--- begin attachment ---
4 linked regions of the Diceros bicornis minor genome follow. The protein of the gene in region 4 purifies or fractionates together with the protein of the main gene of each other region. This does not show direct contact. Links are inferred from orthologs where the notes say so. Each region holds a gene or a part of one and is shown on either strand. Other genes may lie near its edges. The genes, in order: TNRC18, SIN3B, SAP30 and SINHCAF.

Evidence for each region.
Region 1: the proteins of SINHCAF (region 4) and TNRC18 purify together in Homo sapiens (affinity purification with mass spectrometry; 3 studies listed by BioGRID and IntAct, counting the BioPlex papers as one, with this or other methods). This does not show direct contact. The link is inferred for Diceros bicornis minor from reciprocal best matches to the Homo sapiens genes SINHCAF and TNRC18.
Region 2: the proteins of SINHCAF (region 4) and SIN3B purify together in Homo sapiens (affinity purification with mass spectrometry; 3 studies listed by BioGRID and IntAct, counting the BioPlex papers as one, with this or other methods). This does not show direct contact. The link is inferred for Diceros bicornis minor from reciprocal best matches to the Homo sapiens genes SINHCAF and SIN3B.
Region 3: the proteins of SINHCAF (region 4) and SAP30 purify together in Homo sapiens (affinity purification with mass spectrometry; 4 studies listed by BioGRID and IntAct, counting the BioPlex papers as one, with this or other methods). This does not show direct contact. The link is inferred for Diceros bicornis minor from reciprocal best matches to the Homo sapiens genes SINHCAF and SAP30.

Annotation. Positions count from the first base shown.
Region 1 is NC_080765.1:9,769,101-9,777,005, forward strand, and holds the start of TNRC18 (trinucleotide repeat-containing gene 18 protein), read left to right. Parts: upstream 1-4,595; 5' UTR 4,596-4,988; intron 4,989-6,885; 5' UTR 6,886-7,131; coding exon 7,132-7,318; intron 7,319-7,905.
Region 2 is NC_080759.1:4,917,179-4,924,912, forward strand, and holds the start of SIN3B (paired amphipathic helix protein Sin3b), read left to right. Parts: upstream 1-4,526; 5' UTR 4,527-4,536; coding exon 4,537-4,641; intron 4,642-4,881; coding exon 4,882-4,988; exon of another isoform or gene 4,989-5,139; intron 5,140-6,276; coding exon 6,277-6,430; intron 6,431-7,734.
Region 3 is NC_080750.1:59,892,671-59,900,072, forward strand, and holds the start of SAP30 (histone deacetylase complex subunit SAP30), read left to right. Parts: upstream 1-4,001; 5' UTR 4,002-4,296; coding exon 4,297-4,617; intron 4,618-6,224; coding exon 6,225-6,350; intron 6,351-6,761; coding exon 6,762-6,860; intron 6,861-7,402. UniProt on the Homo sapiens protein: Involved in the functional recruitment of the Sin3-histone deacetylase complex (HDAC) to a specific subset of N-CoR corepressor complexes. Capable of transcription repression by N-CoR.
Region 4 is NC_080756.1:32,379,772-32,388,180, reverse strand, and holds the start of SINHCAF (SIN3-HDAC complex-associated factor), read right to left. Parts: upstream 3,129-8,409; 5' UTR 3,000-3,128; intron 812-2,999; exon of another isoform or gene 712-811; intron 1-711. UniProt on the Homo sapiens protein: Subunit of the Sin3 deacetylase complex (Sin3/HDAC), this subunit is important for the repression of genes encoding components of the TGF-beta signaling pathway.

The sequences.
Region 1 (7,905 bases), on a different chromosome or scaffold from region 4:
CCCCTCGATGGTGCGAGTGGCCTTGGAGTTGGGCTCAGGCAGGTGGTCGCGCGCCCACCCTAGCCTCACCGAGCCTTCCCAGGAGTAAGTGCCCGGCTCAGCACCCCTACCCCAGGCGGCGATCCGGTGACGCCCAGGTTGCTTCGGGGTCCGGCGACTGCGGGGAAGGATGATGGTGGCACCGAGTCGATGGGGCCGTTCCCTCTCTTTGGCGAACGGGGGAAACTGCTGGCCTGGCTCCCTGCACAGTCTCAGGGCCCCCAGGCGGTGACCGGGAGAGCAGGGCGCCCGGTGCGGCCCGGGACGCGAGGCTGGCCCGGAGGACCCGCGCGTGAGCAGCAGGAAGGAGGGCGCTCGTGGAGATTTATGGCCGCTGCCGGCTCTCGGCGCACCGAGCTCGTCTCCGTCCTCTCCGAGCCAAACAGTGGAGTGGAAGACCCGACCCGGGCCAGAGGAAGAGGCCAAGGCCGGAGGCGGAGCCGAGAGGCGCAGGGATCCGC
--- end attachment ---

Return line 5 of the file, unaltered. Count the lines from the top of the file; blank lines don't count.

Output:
Region 3: the proteins of SINHCAF (region 4) and SAP30 purify together in Homo sapiens (affinity purification with mass spectrometry; 4 studies listed by BioGRID and IntAct, counting the BioPlex papers as one, with this or other methods). This does not show direct contact. The link is inferred for Diceros bicornis minor from reciprocal best matches to the Homo sapiens genes SINHCAF and SAP30.